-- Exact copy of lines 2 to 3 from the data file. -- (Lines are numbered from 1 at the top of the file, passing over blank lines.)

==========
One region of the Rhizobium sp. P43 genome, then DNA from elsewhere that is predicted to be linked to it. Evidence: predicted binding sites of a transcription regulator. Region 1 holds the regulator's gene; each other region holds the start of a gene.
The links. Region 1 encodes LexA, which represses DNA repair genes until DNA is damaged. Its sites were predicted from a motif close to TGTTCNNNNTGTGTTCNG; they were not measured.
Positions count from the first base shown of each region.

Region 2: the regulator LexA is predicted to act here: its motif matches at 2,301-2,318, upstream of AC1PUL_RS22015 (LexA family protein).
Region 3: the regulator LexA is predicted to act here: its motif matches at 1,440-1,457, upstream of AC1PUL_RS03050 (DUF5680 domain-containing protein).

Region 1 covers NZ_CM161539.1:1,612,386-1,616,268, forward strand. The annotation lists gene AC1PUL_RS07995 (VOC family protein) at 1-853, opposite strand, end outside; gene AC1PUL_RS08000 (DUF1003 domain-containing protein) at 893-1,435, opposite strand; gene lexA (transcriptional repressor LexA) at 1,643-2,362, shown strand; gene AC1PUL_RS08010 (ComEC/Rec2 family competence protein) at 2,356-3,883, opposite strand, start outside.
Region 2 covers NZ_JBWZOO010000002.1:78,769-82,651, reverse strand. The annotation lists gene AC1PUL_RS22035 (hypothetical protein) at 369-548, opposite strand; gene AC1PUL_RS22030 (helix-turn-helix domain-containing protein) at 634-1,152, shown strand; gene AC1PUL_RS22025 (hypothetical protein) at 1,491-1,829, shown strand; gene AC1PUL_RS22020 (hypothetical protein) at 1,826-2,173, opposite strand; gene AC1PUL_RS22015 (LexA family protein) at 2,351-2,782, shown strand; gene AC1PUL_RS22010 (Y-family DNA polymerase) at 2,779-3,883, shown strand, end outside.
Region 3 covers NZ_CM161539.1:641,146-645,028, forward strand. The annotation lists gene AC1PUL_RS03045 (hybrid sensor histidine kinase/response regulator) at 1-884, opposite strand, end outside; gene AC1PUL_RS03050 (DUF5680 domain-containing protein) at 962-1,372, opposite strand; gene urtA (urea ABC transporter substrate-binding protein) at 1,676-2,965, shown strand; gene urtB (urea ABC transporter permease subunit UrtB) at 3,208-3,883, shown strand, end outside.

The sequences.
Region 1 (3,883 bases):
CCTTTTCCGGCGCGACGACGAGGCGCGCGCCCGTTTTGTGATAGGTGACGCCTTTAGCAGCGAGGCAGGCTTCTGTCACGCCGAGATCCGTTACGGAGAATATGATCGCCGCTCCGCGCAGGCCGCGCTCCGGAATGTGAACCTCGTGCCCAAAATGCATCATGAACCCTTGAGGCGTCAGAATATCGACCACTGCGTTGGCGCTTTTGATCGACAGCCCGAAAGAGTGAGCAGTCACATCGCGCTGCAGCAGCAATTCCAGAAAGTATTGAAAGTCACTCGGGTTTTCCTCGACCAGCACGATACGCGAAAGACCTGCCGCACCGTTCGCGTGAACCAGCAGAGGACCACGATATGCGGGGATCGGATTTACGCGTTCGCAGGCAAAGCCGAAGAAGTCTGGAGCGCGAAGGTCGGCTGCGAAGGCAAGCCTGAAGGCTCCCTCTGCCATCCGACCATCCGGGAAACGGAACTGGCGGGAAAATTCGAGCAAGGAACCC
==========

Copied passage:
The links. Region 1 encodes LexA, which represses DNA repair genes until DNA is damaged. Its sites were predicted from a motif close to TGTTCNNNNTGTGTTCNG; they were not measured.
Positions count from the first base shown of each region.